Stress, the Gut and the Mind

Stress is bad for us.

Stress negatively affects all aspects of our being, both physical and mental. From increased cortisol levels and adrenal fatigue to exacerbation of eczema and other skin conditions to increased anxiety and fatigue, the ill effects of stress know no bounds.

A recent article had this to say about some new research from Ireland about the positive effects of probiotic on gut health, stress, and the gut-brain connection:

They fed mice for 28 days on a broth laced with Lactobacillus rhamnosus – a bacterium often used in probiotics – and subjected them to a barrage of stress tests. As expected, bacteria-fed mice showed less anxious behaviour and had lower levels of the stress hormone corticosterone than mice fed regular broth. The brains of these rodents showed predictable alterations, such as reduced expression of receptors in the amygdala – a region of the brain associated with anxiety. {Emphasis mine}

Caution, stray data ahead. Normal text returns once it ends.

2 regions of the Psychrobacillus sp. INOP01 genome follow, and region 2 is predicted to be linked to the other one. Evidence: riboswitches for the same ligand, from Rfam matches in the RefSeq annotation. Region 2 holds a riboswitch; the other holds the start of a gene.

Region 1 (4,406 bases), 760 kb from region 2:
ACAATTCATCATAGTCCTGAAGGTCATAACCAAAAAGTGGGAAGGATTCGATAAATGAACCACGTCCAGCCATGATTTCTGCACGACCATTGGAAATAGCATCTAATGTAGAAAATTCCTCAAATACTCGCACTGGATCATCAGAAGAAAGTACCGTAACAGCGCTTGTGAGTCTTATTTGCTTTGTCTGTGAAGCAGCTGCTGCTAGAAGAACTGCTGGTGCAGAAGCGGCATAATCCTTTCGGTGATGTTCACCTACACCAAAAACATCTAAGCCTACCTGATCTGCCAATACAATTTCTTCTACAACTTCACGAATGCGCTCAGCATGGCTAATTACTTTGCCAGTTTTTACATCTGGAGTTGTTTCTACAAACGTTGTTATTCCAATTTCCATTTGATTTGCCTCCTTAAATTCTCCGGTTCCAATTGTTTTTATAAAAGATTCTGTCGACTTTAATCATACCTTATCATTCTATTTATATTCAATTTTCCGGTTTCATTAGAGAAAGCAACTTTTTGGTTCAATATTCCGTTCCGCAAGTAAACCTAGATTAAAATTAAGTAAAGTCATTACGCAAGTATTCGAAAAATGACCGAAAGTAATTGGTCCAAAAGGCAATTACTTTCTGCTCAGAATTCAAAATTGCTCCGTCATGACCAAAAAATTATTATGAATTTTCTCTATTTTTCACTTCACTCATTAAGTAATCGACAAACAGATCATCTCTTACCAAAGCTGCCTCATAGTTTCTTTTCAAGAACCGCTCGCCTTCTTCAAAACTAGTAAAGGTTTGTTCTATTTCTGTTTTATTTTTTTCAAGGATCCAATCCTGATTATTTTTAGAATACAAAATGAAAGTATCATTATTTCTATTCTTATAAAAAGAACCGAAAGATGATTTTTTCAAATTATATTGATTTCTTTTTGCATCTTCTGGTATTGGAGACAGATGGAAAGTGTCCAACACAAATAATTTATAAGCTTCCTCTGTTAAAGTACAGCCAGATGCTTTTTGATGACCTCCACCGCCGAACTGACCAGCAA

Wow! If I did not already believe everyone should take a probiotic at least semi-regularly, I do now. This research went on to discuss how the increase in healthy gut flora via probiotics affects the brain… via some kind of disruption of the Vagus Nerve, which connects the gut and the brain, by the probiotic bacteria. Granted this research is in mice, but researchers think that there will be a crossover to humans. From a purely anecdotal point of view, I think that people are more healthy when they take a probiotic, and even if the probiotic does not reduce anxiety directly, it does improve digestions… and that makes people less stressed.

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